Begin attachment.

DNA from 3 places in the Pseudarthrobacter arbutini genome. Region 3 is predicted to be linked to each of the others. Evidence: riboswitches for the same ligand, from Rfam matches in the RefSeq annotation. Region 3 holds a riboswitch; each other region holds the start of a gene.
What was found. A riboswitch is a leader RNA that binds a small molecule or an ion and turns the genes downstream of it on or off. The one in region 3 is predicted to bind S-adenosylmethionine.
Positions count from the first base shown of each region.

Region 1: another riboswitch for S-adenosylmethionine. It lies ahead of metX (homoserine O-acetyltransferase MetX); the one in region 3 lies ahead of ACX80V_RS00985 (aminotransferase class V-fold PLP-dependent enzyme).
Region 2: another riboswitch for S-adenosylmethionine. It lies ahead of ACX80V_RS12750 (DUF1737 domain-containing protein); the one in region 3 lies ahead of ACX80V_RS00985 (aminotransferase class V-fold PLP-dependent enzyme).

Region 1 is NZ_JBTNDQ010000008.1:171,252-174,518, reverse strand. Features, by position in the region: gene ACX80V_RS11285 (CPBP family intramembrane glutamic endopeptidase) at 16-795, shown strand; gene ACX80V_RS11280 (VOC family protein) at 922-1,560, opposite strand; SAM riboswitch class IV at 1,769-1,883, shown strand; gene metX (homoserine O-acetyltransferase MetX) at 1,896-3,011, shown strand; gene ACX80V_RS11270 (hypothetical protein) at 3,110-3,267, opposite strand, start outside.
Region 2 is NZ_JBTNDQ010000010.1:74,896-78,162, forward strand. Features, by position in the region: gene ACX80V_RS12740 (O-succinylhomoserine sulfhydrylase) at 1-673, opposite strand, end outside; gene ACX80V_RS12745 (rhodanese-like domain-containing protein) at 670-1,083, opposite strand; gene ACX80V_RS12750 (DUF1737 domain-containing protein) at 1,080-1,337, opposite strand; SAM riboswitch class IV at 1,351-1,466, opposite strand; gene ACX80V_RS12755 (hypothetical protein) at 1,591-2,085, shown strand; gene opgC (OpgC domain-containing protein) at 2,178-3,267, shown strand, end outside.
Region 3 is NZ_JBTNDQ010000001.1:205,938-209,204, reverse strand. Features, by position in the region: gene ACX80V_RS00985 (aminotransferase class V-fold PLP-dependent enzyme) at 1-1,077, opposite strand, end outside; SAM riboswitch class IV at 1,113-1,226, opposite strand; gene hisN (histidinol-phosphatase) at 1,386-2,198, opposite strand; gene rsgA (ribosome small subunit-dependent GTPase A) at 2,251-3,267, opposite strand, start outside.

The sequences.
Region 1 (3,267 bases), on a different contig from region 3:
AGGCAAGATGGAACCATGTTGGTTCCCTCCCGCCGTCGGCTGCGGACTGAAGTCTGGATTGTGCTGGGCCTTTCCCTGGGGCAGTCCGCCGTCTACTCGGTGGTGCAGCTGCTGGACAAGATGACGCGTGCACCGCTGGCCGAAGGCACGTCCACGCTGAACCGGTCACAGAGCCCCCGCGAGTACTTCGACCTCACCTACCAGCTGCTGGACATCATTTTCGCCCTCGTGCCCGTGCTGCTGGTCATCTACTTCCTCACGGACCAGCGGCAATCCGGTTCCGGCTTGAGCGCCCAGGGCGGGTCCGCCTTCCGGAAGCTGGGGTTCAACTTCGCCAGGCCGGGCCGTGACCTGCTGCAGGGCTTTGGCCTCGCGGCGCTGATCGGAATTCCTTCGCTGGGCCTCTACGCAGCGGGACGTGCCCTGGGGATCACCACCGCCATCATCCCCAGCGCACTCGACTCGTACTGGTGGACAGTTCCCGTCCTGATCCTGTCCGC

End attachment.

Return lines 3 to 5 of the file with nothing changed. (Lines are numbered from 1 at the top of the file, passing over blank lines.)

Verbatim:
Positions count from the first base shown of each region.

Region 1: another riboswitch for S-adenosylmethionine. It lies ahead of metX (homoserine O-acetyltransferase MetX); the one in region 3 lies ahead of ACX80V_RS00985 (aminotransferase class V-fold PLP-dependent enzyme).
Region 2: another riboswitch for S-adenosylmethionine. It lies ahead of ACX80V_RS12750 (DUF1737 domain-containing protein); the one in region 3 lies ahead of ACX80V_RS00985 (aminotransferase class V-fold PLP-dependent enzyme).